Many people think that they are strong when they are able to release their anger. However, the Bible tells us that people who can’t control their anger are actually weak and the true sign of strength is when you have the ability to control your emotion and that includes anger.
Proverbs 25:28 tells us:
Whoever has no rule over his own spirit Is like a city broken down, without walls.
Also in Proverbs 16:32:
32 He who is slow to anger is better than the mighty, and he who rules his spirit than he who takes a city.
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How to manage anger?
As I have mentioned, anger is not always wrong. That’s why the main goal is not to overcome anger and never be angry for the rest of your life. Rather, you need to manage and control anger in a godly manner.
So, how do you manage anger?
There are plenty of Bible verses that help us learn how to manage anger. However, let me just focus on what James mentioned. We have already read this earlier in James 1:19:
19 So then, my beloved brethren, let every man be swift to hear, slow to speak, slow to wrath.
There are three things here:
- Swift to hear
- Slow to speak
- Slow to wrath
Swift to hear
So, to manage anger, we must be swift to hear. Swift to hear who? First of all, hear God’s instructions. This is why we should always read the Word of God. When we are filled with God’s word, we can’t be easily angered, offended, and frustrated. That’s the power of God’s words.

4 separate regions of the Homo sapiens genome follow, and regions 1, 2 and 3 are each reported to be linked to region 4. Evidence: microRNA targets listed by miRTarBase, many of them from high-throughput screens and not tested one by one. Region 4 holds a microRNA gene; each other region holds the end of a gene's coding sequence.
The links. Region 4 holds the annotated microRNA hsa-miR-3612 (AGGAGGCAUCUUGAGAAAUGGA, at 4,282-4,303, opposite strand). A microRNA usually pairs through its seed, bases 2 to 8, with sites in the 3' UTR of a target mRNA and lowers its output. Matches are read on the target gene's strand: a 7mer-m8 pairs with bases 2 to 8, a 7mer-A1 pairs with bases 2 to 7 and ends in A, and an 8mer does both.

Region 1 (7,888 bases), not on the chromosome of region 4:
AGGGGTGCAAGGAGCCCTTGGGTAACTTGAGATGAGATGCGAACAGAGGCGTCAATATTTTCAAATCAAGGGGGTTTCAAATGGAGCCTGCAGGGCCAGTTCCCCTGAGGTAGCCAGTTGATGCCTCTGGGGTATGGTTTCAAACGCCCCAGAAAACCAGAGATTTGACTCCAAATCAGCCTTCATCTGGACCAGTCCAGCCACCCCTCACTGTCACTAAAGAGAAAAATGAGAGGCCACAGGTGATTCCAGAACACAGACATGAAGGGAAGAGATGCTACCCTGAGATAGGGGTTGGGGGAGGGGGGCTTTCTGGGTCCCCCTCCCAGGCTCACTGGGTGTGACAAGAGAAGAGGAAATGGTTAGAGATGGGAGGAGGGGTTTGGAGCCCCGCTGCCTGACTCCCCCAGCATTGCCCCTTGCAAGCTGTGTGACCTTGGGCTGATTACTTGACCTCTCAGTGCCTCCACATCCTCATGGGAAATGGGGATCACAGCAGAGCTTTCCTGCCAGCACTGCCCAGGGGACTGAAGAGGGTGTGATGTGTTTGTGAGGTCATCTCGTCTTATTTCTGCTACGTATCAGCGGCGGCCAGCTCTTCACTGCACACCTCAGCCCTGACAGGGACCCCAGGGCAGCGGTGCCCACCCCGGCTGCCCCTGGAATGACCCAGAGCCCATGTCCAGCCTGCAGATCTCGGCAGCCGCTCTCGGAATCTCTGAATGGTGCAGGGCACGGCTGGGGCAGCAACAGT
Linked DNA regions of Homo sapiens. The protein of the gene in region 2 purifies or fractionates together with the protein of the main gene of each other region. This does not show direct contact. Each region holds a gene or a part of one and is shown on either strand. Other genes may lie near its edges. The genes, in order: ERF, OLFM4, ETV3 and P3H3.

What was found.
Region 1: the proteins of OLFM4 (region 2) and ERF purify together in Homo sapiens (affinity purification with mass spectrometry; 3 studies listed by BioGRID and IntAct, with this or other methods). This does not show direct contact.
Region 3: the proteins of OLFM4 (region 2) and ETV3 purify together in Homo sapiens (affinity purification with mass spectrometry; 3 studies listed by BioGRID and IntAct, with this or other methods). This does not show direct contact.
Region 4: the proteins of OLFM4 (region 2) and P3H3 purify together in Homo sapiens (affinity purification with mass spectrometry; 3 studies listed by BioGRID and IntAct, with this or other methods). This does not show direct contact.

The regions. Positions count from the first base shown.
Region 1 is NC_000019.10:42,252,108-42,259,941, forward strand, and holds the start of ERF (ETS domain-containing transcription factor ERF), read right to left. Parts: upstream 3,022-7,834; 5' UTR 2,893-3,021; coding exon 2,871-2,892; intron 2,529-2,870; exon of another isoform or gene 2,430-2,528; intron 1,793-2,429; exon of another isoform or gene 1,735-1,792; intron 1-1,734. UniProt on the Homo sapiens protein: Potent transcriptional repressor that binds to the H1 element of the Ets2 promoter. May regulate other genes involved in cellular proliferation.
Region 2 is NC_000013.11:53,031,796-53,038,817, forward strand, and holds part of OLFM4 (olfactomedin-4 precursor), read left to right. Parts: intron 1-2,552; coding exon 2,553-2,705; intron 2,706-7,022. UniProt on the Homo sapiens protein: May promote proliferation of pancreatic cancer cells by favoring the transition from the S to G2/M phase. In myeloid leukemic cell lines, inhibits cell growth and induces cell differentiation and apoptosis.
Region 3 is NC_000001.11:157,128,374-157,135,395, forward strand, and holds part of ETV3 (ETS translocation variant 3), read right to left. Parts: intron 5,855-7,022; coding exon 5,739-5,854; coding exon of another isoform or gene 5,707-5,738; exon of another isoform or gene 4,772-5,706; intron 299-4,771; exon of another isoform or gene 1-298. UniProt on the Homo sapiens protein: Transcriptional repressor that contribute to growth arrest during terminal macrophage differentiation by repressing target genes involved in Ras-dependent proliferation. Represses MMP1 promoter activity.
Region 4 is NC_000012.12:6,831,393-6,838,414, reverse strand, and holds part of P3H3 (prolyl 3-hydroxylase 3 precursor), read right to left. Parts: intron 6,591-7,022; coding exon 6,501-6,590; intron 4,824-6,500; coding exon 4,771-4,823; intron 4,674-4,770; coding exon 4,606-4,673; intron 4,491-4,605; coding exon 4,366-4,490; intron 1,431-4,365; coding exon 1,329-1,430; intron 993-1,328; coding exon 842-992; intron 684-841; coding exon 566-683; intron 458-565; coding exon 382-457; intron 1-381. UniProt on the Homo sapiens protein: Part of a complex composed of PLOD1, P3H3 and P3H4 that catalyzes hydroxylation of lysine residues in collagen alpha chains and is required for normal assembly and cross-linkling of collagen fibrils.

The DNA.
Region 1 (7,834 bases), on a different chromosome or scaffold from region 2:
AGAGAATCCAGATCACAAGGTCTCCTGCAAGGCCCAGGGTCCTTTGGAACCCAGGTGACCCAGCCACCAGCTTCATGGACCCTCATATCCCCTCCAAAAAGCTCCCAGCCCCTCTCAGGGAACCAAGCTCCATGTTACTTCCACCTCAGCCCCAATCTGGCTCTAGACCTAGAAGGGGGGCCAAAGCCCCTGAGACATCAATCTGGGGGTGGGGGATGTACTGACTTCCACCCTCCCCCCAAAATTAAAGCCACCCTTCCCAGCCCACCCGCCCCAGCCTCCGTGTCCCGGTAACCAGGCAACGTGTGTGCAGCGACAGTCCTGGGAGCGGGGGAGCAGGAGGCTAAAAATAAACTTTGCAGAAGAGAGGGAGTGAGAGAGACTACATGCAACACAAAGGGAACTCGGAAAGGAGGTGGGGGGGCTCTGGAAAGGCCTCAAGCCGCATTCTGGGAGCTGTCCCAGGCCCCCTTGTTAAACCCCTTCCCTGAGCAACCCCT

Next, we should be swift to hear other people. Sometimes, all we need is to know the other side of the story. We need to understand others and when we see things from the perspective of other people, we become more understanding and patient.
Slow to speak
When we are swift to hear, we naturally become slow to speak. When we are angry, it takes more strength to stay calm and be silent. It is true that it is more difficult to listen rather than talk. Yet, that’s exactly what we should do during arguments. You need to listen twice as much as you speak. We need to be careful with the words we say. We need to be cautious because there’s more danger in talking rather than in remaining silent.
That’s the reason God gave us two ears and one mouth. You can’t even close your ears, but you can definitely close your mouth. I would say that Yahweh is making a point there.
Slow to wrath
Finally, you need to be slow to wrath. What this means is that we set limits. It doesn’t mean if you do that again, I’m going to get angry. It means that our general disposition, our default thinking, and our natural response should not be anger and wrath. Our response should lean towards love, mercy, and patience.
When there’s something that will naturally make you angry, you choose to be understanding instead of seeking revenge or getting even. You choose to be merciful and forgiving rather than to be filled with bitterness and hate. That’s what it means to be slow to wrath.
Brethren, with that, said, I hope you were able to learn more about what the Bible says about anger. This is practical teaching that you can apply right now. If you are not angry now, I’m sure you will. That’s why this is an important topic for all of us. When the time comes and you become angry, I hope you remember the lessons from this message.
One thought on “What does the Bible say about anger?”
Thank you for this opportunity to know what anger is all about, and a way out it by giving us Bible verse . God bless your efforts.